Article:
Various media used in campus art galleries

By Amy Greenwood

Riderwood Resident

Have you ever wondered how an artist made a painting look a certain way or created a special effect? Perhaps you have heard the word “media?” There is the Media Room in Town Center and social media such as press or movies or TV.  But media in art is the materials the artist uses to create his or her work.

How does an artist choose what medium (the singular of media) to use?  Sometimes, it is what is most convenient.  Acrylics are more flexible than oil painting. An artist can use them thick and rich as oil or dilute them with water to create a watercolor effect.  Plus, acrylics are water soluble so that means it is easier to clean brushes and spills.  Other media are very difficult to use without much practice, others are very time consuming such as graphite or pen and ink, still others are very expensive.  A newer print making medium is giclée, a process that involves squirting microscopic dots of ink onto fine-quality archival paper or canvas.

In Exhibition VI, now on view at Village Square, there are sixteen different types of two-dimensional media on display.  There is only one oil painting, but there are many acrylics, watercolors, pastels (chalk), pen and ink drawings, graphite (pencil) drawings, and prints including giclée.  Several kinds of fabric materials were used, including knitted pieces, quilts, and even a hooking.  One piece is made of woven copper wire and another is constructed of wood and wire.  Several pieces are collages made of pasted paper and fabric and others are assemblages or constructions in which the artist combined various two- and three-dimensional materials. Within the two-dimensional art shown, are twenty photographs printed on paper, canvas, glass, and metal.   The material on which the photo is printed can greatly affect the impact of the photograph. It is often hard to tell a photograph from a painting.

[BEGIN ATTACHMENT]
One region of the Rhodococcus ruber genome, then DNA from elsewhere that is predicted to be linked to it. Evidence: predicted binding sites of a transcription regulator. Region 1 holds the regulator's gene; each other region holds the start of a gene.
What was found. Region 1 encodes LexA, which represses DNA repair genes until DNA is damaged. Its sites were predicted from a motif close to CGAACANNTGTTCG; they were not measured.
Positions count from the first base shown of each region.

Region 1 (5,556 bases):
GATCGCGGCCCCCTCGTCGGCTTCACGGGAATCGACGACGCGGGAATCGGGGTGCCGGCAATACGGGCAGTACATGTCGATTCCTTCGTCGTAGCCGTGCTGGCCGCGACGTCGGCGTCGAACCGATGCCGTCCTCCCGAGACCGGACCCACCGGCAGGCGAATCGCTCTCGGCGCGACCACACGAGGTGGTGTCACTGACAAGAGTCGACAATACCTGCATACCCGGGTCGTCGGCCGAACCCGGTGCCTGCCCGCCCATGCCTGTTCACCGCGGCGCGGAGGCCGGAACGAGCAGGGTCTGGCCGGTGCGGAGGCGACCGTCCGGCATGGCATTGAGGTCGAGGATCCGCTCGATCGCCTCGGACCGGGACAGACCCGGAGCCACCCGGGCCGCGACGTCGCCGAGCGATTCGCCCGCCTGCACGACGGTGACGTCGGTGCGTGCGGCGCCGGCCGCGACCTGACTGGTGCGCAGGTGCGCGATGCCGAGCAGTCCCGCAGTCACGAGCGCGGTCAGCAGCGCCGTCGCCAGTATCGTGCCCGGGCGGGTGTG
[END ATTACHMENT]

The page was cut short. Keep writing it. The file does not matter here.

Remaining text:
Then, there are the three-dimensional artworks made of clay or ceramics, plaster, terra cotta, and glass.  Some are purely aesthetic; others are functional, and many are amusing.

Many artists like to experiment and try different media and styles until they find both a medium and a process that feels just right and enables them to fully express their creativity.  Next time you view the art in the exhibitions, you might take a second look at the way each piece was made.

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